Thursday, 21 January 2010

Haute Couture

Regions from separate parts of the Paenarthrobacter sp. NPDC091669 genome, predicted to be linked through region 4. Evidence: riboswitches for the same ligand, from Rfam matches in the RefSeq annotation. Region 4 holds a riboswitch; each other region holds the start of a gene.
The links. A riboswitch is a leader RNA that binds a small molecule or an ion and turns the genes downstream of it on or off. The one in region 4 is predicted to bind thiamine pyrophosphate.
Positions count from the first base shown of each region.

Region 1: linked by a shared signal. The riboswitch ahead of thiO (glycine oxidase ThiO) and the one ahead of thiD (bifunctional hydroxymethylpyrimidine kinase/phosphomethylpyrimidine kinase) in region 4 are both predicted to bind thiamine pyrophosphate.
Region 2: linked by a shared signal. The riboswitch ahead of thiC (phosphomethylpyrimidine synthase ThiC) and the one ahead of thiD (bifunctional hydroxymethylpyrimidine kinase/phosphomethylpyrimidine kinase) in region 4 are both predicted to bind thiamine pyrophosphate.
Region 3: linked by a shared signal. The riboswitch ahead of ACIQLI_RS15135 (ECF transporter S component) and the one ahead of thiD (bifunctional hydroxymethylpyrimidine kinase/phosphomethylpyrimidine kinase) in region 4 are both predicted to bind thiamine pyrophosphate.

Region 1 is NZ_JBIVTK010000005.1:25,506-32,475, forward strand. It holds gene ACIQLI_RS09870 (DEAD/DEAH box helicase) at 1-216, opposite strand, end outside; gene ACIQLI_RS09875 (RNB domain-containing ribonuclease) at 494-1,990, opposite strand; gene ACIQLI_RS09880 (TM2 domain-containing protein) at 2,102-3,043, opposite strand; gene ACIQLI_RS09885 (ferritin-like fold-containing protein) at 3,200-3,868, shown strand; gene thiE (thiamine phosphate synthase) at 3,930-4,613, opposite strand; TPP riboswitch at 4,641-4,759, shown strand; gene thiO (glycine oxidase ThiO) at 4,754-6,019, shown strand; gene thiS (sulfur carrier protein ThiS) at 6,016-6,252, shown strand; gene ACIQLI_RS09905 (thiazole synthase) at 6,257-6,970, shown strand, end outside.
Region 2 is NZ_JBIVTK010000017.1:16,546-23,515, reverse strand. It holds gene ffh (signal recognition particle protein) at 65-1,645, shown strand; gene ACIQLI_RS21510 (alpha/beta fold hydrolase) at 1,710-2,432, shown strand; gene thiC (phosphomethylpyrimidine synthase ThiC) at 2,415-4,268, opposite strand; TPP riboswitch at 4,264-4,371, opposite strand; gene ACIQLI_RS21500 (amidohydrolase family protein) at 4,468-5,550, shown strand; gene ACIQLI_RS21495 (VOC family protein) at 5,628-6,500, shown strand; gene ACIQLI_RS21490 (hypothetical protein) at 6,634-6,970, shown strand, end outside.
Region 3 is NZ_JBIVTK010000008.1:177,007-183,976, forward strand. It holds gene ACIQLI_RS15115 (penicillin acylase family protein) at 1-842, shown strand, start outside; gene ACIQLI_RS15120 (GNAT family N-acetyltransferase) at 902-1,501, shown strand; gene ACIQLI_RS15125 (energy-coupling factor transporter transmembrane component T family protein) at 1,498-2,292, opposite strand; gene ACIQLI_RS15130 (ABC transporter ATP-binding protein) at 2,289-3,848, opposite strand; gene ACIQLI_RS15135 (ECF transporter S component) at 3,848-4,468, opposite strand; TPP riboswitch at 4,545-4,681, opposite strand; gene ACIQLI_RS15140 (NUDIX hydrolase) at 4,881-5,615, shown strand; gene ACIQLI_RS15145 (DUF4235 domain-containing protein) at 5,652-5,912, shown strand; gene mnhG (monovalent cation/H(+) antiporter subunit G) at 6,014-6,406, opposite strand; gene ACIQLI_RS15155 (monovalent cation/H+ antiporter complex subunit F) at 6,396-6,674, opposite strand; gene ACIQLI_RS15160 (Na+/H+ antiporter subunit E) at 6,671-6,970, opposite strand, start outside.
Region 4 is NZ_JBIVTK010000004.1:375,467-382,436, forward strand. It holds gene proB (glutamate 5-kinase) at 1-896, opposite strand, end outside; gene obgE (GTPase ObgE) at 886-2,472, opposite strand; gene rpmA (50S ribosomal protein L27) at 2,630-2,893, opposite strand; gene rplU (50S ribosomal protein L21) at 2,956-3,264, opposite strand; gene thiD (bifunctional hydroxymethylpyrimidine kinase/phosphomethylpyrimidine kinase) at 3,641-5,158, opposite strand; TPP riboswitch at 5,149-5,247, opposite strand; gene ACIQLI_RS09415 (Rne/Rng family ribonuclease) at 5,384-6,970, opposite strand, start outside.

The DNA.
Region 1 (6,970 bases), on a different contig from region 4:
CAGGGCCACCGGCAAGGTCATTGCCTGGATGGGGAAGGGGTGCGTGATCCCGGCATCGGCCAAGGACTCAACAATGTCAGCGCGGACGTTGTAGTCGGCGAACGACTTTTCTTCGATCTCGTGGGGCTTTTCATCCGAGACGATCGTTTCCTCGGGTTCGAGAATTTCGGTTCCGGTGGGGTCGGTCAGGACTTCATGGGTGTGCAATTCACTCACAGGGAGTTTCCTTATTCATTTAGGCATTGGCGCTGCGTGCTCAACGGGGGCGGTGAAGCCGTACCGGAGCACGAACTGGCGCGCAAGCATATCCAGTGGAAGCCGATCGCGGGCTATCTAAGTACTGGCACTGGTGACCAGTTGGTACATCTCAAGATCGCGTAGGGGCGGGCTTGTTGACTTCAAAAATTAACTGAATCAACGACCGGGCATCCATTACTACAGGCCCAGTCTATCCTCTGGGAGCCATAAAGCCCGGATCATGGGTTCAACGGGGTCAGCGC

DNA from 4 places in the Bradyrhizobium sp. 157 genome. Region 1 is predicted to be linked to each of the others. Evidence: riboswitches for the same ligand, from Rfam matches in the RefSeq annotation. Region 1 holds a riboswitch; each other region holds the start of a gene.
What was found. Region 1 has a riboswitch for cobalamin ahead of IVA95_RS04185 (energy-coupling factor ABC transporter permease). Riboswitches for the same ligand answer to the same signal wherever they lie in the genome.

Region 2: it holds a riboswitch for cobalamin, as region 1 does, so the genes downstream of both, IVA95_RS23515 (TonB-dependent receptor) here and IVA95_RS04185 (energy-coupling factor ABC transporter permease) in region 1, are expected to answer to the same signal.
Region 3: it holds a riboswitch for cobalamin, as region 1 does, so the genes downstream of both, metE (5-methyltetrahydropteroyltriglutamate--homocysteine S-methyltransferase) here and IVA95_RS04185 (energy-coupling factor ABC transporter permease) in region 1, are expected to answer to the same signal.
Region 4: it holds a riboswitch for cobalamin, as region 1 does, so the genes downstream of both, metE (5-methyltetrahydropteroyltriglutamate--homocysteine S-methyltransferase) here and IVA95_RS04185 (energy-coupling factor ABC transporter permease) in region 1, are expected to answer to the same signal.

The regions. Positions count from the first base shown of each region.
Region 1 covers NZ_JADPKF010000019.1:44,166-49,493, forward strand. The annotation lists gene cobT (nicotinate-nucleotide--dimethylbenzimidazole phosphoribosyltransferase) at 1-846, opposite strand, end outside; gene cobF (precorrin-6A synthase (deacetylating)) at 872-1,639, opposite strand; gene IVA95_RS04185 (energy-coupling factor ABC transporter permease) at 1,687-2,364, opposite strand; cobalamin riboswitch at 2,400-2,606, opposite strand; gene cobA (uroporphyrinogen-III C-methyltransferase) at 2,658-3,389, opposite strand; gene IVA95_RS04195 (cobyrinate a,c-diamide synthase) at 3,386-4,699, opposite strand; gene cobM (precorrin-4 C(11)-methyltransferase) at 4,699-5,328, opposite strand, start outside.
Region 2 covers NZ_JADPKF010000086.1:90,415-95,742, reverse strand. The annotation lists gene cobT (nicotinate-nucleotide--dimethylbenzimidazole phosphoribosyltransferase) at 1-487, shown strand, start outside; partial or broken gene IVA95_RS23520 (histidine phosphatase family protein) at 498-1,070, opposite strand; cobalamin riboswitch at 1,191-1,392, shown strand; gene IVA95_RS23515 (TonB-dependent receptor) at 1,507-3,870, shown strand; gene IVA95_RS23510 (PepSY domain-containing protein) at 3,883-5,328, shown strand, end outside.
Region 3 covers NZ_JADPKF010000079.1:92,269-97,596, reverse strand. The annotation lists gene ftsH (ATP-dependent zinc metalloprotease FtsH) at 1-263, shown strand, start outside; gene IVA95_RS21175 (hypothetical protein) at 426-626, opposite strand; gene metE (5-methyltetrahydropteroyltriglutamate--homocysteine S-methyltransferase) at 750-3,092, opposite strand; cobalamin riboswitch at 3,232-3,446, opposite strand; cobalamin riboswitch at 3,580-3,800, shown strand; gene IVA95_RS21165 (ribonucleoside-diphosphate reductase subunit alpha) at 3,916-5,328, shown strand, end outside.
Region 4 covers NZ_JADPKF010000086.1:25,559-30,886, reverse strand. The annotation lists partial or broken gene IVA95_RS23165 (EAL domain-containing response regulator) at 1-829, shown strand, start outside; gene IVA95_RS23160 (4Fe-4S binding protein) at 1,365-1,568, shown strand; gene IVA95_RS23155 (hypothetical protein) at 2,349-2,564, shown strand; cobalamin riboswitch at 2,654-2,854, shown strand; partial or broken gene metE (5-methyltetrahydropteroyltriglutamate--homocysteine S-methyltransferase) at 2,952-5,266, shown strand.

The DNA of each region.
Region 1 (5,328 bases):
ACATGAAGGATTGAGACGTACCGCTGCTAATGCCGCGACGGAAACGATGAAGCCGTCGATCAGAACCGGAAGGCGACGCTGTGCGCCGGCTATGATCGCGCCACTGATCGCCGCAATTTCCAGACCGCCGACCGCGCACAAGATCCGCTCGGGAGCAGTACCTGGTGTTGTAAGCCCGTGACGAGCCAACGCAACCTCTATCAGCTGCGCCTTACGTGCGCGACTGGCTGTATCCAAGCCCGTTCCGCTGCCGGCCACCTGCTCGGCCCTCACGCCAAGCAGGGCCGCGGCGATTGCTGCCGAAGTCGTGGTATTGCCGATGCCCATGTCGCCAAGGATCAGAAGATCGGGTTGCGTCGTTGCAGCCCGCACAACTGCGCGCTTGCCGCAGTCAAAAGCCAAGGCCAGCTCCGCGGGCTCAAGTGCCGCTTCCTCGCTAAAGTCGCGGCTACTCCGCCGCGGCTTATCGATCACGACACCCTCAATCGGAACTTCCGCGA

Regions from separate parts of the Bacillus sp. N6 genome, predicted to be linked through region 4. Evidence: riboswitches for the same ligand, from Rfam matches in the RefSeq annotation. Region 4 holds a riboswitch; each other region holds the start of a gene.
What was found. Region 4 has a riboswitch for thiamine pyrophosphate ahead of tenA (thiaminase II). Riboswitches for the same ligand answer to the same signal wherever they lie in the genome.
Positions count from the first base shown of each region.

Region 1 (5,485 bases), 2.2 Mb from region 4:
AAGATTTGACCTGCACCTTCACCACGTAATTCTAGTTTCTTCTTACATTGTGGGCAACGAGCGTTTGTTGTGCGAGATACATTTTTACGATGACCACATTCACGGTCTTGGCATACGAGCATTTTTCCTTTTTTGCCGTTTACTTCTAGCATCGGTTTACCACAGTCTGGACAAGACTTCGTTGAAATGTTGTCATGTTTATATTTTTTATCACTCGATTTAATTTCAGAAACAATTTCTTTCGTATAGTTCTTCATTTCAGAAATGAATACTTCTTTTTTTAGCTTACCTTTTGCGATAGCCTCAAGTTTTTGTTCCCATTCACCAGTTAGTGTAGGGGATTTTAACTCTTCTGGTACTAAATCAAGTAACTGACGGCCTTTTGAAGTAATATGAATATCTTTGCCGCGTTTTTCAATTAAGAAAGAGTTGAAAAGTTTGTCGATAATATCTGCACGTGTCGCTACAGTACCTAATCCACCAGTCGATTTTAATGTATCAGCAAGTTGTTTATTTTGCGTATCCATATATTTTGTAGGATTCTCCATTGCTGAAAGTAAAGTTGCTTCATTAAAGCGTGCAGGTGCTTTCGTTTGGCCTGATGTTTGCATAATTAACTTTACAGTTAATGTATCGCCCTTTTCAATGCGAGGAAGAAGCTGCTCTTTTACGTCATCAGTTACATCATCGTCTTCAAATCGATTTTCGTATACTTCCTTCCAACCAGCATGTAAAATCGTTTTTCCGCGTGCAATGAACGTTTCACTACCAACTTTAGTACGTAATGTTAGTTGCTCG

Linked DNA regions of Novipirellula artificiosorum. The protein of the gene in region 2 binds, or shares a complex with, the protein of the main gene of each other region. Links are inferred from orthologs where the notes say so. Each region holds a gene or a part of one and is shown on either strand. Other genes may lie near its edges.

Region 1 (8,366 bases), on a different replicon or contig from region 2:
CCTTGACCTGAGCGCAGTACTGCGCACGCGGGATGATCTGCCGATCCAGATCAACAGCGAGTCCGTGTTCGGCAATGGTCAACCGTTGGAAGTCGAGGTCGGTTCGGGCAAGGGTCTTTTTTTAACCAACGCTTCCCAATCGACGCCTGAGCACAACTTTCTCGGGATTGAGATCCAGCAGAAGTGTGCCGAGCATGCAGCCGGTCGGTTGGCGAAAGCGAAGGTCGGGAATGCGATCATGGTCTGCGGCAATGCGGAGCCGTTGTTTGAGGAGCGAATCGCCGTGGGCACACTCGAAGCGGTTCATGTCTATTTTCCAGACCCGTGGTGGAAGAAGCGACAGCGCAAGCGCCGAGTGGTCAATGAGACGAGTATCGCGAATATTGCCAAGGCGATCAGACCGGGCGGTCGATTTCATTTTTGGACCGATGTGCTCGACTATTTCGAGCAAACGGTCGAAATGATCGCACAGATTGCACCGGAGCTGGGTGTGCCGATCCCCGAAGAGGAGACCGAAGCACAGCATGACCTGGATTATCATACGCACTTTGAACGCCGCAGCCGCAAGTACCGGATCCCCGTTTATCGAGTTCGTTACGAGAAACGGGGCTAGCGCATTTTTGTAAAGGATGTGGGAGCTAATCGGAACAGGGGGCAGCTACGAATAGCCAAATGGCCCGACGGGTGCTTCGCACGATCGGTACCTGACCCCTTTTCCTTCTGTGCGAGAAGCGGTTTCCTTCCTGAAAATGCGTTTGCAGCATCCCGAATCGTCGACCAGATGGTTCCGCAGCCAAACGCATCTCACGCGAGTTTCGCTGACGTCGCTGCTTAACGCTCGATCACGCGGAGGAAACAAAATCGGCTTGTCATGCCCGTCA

Haute couture means ‘sewing at a high level‘. Only the best fabrics would be used in garments. The emphasis is on the fit and being individually designed for a customer. ‘With the help of a toile, every design detail is planned so that any motifs, stripes or checks are matched and positioned to the best advantage for the clients figure. At garments openings a motif will match so perfectly you have to look twice to discover the fastening.’(Fischer 2009 p110). In France you must belong to the Chambre syndicale de la haute couture before you can describe your work as haute couture. There are certain criteria to fill such as you must employ a minimum of 15 staff based in Paris in your own Atelier, secondly you must have designed and made a collection of both day and evening clothes to show to the press and you must offer a bespoke service for individual clients. With such expensive overheads most design houses produce a ready to wear collection as well, known as prêt-a-porter. ‘In 1946 there were 106 official haute couture houses. Over the course of the twentieth century this number dropped to 18 and today there maybe as few as ten;Adeline Andre,Chanel,Dior,Dominique Sirop, Emanuel Ungaru, Frank Sorbier,Givenchy, Jean Paul Gaultier and Jean-Louis Scherer.There are three correspondant houses: Ellie Saab,Georgio Armani and Valentino.’(Annette Fischer2009 p 111)

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